Various opinions about how to deal with "The Indian Problem" resulted in the violence that decimated native populations. In the end, the United States' official strategy for dealing with "The Indian Problem" was to create reservations through treaties.
The collection provides a unique opportunity to closely examine treaties. A search on treaty provides seven examples, one of which is included in the article, "The Indian Treaty of Point No Point." All but one of the treaties were negotiated by Washington Territory's Governor Isaac I. Stevens in 1855. Articles such as "Lawyer of the Nez Perces," and "American and British Treatment of the Indians in the Pacific Northwest" provide a context for Stevens's "campaign of treaty-making."
- Why were so many treaties made in the same year? What factors precipitated this "campaign of treaty-making?"
- What events provided a precedent or basis for negotiating treaties?
- Why did some people object to the idea of negotiating treaties with Native Americans?
- What did the treaties provide and guarantee Native Americans?
- What did Native Americans agree to by signing the treaties?
- What relationship do the treaties establish between Native Americans and the United States government?
- How much control did the treaties give Native Americans over their own land and lives? Who else was given this control?
- How do you think treaties were meant to solve "The Indian Problem?" Who would have objected to this solution?
Various documents, including the reports of the Superintendent of Indian Affairs and Indian Agents, indicate that problems persisted and complications arose after the establishment of treaties and reservations. Search on report, treaty, council, and reservation for pertinent materials.
- What problems do Indian agents complain of? To what do they attribute these problems and what remedies do they suggest?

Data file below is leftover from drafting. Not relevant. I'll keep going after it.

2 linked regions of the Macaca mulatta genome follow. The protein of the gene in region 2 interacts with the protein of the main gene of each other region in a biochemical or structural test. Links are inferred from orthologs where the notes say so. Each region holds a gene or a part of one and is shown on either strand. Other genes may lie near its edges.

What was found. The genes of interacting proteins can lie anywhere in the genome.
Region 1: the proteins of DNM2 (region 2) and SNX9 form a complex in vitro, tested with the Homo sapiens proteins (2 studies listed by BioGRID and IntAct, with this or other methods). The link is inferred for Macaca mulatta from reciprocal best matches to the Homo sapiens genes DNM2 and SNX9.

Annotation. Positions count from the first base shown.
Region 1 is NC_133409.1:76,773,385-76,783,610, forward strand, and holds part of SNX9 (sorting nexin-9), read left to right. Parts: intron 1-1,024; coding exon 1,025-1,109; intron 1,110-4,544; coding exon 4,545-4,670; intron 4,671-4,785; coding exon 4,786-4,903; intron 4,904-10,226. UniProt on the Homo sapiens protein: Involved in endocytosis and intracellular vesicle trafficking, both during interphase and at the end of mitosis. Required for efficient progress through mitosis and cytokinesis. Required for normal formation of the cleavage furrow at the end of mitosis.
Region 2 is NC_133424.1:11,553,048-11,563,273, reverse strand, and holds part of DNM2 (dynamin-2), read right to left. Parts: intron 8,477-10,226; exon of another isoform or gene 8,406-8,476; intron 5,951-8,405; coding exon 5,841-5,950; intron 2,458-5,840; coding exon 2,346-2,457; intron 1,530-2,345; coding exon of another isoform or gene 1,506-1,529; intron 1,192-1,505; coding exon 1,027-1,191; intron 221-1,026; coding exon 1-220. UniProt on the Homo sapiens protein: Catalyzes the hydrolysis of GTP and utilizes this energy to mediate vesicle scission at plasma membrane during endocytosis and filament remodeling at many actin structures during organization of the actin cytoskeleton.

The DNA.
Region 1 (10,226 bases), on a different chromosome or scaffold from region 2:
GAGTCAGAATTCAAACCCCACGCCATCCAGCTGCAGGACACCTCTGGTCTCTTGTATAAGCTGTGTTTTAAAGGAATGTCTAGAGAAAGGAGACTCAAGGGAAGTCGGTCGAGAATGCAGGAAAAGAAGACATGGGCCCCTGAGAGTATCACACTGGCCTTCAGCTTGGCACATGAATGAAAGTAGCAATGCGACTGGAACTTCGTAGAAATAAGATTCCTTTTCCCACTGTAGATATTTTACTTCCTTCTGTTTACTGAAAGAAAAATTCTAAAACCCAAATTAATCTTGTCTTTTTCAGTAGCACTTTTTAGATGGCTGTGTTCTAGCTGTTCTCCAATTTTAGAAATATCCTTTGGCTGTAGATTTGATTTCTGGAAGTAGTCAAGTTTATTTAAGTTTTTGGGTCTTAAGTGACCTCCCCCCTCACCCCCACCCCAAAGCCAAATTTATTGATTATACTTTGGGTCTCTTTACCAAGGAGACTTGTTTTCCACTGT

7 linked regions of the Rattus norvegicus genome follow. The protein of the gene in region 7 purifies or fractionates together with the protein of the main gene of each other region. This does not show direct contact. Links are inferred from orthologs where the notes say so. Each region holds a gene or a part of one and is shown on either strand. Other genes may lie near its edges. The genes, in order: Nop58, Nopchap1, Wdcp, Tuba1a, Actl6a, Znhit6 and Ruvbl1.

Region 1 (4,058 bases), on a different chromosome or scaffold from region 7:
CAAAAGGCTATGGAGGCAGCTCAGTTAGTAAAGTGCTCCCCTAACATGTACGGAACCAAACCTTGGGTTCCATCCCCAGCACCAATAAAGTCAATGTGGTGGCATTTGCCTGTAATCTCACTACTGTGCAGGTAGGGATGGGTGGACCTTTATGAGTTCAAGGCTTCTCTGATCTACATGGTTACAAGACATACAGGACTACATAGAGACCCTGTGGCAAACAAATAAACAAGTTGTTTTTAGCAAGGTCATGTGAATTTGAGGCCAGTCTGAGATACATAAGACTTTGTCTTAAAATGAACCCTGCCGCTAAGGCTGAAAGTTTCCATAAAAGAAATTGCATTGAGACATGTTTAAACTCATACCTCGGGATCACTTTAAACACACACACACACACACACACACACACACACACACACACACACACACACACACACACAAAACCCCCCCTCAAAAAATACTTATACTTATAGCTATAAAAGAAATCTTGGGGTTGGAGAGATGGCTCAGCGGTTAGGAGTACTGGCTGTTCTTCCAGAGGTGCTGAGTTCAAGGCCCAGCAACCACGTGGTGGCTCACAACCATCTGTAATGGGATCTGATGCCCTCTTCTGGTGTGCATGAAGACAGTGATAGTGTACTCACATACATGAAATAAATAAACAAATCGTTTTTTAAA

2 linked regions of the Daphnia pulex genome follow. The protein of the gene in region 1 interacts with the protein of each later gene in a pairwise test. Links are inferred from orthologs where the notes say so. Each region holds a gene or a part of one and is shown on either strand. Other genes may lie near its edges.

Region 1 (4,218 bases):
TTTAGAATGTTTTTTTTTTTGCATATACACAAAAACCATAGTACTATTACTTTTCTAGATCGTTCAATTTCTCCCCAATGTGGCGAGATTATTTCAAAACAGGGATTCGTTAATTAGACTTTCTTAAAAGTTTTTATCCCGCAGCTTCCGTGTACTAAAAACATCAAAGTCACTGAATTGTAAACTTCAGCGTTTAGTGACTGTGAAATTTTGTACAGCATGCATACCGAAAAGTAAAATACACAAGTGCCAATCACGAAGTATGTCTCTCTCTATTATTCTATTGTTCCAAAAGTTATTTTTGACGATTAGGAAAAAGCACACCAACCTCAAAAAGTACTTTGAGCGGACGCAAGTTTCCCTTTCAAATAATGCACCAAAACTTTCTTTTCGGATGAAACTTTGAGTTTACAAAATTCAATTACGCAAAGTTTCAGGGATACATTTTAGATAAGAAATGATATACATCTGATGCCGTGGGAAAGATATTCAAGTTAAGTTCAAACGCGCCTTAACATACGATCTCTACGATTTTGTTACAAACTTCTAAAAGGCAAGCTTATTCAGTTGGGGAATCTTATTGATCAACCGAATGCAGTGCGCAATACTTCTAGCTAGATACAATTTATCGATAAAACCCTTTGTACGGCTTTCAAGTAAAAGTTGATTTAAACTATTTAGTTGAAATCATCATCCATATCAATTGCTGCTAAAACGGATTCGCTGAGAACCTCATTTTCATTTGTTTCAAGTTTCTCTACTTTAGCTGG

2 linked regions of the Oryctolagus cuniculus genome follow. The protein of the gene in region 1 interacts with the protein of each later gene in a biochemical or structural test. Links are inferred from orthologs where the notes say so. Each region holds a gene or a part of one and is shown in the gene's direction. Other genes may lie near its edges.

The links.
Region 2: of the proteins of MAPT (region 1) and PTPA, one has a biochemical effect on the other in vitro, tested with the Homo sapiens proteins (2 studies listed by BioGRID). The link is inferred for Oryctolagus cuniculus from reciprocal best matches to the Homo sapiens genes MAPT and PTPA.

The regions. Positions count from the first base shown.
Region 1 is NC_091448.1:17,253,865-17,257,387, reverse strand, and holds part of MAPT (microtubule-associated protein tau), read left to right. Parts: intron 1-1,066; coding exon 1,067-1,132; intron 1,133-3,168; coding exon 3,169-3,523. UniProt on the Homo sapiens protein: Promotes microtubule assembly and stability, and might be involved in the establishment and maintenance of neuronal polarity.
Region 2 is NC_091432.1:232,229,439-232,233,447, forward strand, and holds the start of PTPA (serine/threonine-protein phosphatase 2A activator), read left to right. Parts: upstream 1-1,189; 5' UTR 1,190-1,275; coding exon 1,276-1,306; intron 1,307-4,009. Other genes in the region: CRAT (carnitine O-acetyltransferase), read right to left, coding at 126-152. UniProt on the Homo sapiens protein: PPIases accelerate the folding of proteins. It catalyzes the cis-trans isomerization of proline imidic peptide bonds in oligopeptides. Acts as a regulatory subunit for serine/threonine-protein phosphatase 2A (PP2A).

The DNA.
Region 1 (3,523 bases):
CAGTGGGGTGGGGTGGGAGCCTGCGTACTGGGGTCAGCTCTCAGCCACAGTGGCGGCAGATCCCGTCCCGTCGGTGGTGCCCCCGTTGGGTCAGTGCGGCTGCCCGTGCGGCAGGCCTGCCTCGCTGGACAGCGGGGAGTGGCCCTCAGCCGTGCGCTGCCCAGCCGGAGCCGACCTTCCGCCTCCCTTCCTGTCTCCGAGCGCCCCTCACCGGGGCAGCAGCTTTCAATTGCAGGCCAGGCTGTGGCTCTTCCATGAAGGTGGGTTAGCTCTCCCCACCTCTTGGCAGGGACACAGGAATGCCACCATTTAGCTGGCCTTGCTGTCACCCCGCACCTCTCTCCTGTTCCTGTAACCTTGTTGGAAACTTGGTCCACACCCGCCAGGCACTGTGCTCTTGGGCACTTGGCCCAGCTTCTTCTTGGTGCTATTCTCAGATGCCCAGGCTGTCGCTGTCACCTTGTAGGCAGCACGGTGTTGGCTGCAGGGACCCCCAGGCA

- How did Native Americans feel about the reservation policy?
- Did the use of treaties solve "The Indian Problem"? Why or why not?
Documents found under the Subject Index heading, Indians of North America – Legal status, laws, such as "Rights of the Puget Sound Indians to Game and Fish" indicate that further legislation was made to clarify the meaning and implementation of treaties. Changes and adjustments continued well into the 20th century. In 1934, the Indian Reorganization Act was passed, providing for self-government on reservations. In his introductory essay (external link) in the Special Presentation (external link), David M. Buerge discusses the Indian Reorganization Act:
"The importance of this legislation underscores the extraordinary degree to which the lives of Native Americans and even their identities are defined by law and governmental decree. What is the legal definition of a Native American? Which law governs their actions? What rights do they have that are different from those of other Americans? The treaties stand as fundamental, often defining documents for native groups in the United States, as much or more than the Declaration of Independence or the Constitution. . . While many citizens regard the treaties as hindering anachronisms, most Native Americans do not."